*Which thalamic nuclei are associated with PFC and motor cortices?
The dorsomedial nucleus is associated with the PFC and motor cortices.
Why are motor functions so important?
Motor functions are so important because they enable the organism and underlie the execution of all motivational goals. In many ways the brain’s goal-initiated regulation of the motor system determines the emotional and social well-being of the organism.
What three general types of movement are there?
The three general types of movement are reflexive, rhythmic, and voluntary movements.
*In general what is feedback and feedforward in movement?
Feedback monitors discrepancies which can be used to refine the actions, and feedforward anticipates the relation between system and environment to determine a course of action (to respond in advance).
What is the flow of information and which parts of NS are involved in a simple motor sequence from intention to grasp through successful grasp?
First visual information is required to locate the target, the frontal lobe motor areas, then the spinal cord, then motor neurons, then sensory receptors on the fingers send a message to sensory cortex, then the spinal cord, then the basal ganglia judge grasp forces and the cerebellum corrects movement errors, and finally the sensory cortex receives the message that the cup has been grasped.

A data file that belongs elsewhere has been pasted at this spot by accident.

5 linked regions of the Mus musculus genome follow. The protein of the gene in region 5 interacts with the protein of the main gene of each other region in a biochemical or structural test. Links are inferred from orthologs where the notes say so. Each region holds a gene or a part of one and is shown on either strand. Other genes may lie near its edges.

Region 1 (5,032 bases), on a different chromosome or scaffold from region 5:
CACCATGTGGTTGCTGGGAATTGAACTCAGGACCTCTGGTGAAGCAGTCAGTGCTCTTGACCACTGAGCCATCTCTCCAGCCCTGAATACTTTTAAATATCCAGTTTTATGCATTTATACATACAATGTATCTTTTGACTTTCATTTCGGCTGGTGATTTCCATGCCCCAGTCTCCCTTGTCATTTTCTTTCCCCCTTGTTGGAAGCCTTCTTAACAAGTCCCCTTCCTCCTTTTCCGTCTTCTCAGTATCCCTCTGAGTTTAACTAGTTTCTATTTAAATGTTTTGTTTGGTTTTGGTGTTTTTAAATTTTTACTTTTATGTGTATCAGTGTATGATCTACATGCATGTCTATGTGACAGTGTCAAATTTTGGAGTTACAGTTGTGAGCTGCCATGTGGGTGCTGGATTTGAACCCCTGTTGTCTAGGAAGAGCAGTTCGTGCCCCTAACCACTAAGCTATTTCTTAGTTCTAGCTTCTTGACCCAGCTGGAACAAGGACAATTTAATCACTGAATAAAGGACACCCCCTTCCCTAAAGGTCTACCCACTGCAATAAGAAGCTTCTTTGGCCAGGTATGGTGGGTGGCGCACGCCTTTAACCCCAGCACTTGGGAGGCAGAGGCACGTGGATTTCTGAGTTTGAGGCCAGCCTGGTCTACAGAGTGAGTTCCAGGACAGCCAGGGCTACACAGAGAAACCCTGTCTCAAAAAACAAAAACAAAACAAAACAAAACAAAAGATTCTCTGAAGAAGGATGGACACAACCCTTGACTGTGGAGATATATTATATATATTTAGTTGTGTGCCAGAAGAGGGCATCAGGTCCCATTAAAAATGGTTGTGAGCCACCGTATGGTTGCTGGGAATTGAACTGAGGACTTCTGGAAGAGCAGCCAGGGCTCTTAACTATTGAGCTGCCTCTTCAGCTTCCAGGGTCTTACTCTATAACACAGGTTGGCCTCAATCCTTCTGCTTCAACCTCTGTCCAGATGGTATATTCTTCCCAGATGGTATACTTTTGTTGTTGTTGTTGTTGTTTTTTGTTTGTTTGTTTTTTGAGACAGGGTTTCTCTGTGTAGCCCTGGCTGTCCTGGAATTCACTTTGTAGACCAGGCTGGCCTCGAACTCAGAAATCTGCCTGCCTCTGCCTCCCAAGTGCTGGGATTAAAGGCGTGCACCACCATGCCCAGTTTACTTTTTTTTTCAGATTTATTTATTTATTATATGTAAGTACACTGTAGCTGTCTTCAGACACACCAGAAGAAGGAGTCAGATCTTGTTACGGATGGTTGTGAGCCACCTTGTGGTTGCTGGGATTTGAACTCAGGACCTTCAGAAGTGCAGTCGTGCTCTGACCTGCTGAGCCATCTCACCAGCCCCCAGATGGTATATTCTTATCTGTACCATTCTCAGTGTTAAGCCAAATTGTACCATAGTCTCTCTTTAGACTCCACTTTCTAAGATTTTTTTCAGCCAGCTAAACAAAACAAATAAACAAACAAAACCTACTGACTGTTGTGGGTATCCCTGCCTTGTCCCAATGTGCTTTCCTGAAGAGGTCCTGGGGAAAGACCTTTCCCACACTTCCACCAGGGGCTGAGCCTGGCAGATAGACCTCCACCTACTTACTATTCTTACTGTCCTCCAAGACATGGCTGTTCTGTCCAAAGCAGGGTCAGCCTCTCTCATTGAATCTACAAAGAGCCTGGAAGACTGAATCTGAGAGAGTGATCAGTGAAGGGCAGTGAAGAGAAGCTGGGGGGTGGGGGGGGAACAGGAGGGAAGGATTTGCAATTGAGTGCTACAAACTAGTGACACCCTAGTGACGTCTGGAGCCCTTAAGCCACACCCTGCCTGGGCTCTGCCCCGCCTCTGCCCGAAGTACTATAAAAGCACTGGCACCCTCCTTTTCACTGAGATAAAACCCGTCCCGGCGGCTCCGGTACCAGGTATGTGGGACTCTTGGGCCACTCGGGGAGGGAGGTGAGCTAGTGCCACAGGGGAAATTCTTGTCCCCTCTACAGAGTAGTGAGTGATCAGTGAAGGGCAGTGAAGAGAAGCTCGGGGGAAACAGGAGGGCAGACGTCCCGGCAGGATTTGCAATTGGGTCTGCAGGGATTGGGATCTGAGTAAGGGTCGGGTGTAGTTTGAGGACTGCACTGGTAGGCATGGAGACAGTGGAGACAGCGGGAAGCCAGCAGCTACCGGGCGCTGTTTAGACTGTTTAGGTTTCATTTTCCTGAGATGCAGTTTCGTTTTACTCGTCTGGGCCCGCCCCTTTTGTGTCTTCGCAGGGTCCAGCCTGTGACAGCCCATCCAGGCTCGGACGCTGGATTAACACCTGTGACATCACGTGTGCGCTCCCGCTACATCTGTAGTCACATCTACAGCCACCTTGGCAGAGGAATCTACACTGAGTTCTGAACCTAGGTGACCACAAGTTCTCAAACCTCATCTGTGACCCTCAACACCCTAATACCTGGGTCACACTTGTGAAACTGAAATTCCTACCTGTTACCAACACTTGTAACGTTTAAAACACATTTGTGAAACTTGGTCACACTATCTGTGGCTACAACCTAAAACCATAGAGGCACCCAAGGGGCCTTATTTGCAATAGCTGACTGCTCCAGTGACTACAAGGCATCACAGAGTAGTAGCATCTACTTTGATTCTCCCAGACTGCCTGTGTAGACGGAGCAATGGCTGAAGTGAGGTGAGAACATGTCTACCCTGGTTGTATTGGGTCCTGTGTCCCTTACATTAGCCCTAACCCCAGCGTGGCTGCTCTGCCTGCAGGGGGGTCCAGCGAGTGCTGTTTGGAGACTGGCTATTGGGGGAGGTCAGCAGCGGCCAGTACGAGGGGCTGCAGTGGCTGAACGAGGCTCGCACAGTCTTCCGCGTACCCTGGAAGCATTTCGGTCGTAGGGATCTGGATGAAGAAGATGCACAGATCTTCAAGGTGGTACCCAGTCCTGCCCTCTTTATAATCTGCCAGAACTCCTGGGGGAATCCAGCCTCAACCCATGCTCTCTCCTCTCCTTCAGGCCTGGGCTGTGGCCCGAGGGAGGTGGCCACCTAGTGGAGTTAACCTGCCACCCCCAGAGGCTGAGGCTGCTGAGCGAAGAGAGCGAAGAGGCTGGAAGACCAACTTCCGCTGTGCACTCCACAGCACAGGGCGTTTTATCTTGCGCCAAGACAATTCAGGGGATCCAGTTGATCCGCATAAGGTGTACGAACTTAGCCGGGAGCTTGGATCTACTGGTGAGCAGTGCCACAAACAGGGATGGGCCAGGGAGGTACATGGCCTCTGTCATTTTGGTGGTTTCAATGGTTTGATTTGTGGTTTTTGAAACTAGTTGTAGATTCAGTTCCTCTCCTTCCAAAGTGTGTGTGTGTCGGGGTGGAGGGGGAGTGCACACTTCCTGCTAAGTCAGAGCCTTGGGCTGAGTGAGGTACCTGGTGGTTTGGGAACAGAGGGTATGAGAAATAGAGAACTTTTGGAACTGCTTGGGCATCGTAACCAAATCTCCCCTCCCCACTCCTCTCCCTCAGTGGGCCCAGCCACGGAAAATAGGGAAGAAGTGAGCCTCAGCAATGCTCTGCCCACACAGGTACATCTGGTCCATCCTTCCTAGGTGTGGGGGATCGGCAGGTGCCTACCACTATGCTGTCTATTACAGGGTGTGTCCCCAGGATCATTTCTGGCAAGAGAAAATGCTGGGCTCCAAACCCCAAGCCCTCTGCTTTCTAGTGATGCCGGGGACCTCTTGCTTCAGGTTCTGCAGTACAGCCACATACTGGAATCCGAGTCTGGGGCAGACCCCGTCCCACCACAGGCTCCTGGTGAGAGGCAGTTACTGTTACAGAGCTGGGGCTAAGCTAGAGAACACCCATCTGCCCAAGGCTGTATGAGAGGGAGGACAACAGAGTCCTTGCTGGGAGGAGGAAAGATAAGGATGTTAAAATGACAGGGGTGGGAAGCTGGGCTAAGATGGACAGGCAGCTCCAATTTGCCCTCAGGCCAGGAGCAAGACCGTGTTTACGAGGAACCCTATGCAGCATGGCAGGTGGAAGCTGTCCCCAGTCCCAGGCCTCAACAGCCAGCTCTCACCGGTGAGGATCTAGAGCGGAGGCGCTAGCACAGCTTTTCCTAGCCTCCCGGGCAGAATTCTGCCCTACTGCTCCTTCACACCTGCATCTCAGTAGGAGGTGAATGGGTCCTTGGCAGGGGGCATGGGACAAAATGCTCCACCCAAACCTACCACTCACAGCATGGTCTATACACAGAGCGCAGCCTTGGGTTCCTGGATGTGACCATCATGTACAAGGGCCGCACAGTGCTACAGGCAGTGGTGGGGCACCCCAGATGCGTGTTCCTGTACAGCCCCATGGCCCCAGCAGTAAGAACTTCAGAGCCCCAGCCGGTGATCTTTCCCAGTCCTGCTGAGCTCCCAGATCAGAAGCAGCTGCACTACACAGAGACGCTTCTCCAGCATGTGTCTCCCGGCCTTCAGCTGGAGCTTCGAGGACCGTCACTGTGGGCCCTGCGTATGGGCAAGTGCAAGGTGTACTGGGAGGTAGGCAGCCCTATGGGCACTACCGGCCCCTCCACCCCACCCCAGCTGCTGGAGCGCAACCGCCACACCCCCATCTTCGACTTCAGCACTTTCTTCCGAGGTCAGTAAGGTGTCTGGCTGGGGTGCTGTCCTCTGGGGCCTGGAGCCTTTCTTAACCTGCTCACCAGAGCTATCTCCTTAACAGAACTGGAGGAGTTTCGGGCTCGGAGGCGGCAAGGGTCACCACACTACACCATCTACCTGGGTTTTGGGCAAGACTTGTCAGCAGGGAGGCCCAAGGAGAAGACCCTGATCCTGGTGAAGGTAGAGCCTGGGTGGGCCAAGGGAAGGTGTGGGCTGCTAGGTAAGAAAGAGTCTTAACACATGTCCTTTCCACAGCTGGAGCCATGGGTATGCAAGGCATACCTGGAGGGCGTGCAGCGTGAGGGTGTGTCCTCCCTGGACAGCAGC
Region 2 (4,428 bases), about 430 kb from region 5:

What aspects of movement does the cerebellum moderate?
The cerebellum moderates balance, coordination, and accuracy. It is also important for tasks that require timing and important in acquiring new movement sequences.
What aspects of movement do the basal ganglia moderate?
The basal ganglia is important for force of movement. It is critical for learning motor skills, organizing sequences of movement, “automatic” behaviors, and new habits.
What are the two major output tracts from the primary motor area? What is the difference between their functions?
The lateral corticospinal tract and the medial corticospinal tract are the two major output tracts from the primary motor area. The lateral corticospinal controls movement in the peripheral areas (hands and feet). The medial corticospinal allows control of muscles of the neck, shoulder, and trunk. It enables movements such as walking, turning, bending, standing up, and sitting down.